Review: Moment by Mark Chadwick
Label: On the Fiddle
Best Track: Red Sky
When a band splits or a member departs it’s not surprising, maybe even expected or warranted, that a solo album is waiting in the wings. It might serve as an explanation to why the departure happened, as was the case with Peter Gabriel, it could also be a need to put out material that was supposed to be featured on the band’s next album, like Fish’s Vigil in the Wilderness of Mirrors. On the other hand; when an artist in a very much active band releases a solo effort it may seem a bit strange. A listener might wonder what the purpose for this could be, especially if the artist is the primary songwriter of the group as with Ian Anderson in Jethro Tull or Mike Scott, who basically is the only remaining member of The Waterboys.
The Levellers of the other hand is more of a songwriting collective and putting forth a solo album might be the only way for a member of such a band to showcase once individual style as an artist.
Moment is Chadwick’s second effort after his 2010 debut All the Pieces. That album was quite a deviation from The Levellers’ catalog with its closest kin being Truth & Lies and Hello Pig, but also not a very impressive showing from Chadwick. The tracks were similar in structure and composition as well as lyrically stunted and a as a concept rather dull. This doesn’t make for a very good base to jump off from for Moment.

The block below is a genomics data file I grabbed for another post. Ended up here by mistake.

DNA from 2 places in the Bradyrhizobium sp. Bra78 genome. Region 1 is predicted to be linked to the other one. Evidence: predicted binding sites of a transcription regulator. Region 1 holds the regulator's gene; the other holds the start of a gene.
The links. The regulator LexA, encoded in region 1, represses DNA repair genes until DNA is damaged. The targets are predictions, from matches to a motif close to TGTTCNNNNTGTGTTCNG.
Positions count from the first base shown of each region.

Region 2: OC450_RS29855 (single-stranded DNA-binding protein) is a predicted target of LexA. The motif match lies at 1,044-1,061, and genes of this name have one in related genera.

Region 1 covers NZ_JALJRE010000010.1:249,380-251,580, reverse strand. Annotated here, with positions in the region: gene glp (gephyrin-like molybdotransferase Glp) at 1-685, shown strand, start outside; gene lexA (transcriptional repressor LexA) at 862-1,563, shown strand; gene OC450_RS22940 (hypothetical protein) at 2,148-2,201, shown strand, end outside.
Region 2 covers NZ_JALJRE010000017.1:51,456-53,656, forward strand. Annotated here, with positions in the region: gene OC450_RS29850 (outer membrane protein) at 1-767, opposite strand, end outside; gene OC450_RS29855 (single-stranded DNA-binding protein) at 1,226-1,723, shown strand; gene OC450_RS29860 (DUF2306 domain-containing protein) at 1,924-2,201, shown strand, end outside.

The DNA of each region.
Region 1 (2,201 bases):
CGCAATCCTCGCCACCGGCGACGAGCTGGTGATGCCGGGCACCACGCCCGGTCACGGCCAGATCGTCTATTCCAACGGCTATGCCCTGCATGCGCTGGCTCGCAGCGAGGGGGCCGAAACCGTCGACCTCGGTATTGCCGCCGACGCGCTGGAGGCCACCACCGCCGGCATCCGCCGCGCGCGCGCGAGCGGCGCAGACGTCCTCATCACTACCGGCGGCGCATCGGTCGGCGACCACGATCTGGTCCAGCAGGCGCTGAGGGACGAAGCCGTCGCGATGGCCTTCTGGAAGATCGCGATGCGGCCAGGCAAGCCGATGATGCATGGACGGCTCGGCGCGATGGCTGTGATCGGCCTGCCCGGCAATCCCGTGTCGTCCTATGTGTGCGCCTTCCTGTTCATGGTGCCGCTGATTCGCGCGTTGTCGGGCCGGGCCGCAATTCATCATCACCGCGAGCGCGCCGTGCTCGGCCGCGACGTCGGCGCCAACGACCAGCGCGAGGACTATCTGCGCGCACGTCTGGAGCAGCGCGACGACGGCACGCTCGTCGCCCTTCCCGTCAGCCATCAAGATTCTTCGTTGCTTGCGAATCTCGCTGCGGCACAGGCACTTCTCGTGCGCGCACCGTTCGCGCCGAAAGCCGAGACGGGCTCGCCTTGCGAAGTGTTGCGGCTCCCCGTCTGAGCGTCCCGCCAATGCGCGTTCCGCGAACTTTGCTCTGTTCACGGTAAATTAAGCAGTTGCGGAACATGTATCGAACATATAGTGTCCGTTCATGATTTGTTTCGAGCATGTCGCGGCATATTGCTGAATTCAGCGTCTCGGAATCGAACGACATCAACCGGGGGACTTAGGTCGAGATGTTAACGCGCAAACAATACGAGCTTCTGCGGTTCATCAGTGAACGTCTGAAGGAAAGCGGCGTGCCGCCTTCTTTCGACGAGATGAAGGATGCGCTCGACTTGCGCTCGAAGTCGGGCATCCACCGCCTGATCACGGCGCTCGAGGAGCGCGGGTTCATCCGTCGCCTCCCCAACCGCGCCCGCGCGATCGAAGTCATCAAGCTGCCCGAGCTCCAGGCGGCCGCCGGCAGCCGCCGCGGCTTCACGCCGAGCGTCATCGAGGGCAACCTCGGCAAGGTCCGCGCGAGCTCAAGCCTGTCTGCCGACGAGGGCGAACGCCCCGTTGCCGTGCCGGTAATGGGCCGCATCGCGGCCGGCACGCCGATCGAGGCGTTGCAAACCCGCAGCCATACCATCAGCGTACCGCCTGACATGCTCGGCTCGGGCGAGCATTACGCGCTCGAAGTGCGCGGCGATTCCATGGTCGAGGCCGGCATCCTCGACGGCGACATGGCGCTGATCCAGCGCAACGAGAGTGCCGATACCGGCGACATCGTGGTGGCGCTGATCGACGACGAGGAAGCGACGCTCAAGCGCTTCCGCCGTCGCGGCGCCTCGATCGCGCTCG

This past Record Store Day Chadwick chose to release a single from the upcoming album, a seven inch version of Red Sky. When Satellite was dropped online in 2010 it seemed like it would set a good tone for the coming album, but alas it didn’t. Red Sky gives very much the same impression, but to the joy of the listeners Moment fulfills the promises the single makes.
All the Pieces was disjointed and at times confusing lyrically without a clear agenda to them Moment is the counterpart. One gets the feeling that Chadwick has put a bit more effort into his solo songwriting or at least decided what he is going to write about. Previously the songs have lacked personality and recognition, whereas Moment if filled with relatable topics and an honesty that strikes dead center at the heart.
Each track on the album has its own story, a tale within itself, about people. This is what makes these songs more approachable and interesting. One gets the feeling that it is all set in or around some dive bar where people come and go, but their stories remain, as if Chadwick has witnessed them first hand. All the Pieces felt as if it was set in a fairground or carnival with everything that entails, but only to a certain extent.
It is also nice that it doesn’t become a Levellers- esque album, but that he makes it his own with a more rootsy folk sound rather than the Clash -punk -folk that the band is known for.
Moment is as a whole a well done deviation for Chadwick and shows that he has the ability to put something out that is worth while without the rest of The Levellers. It works on many levels, as one unity or each song telling its own tale. Unfortunately this album probably won’t make mainstream play, though it should because Mark Chadwick has made a great album.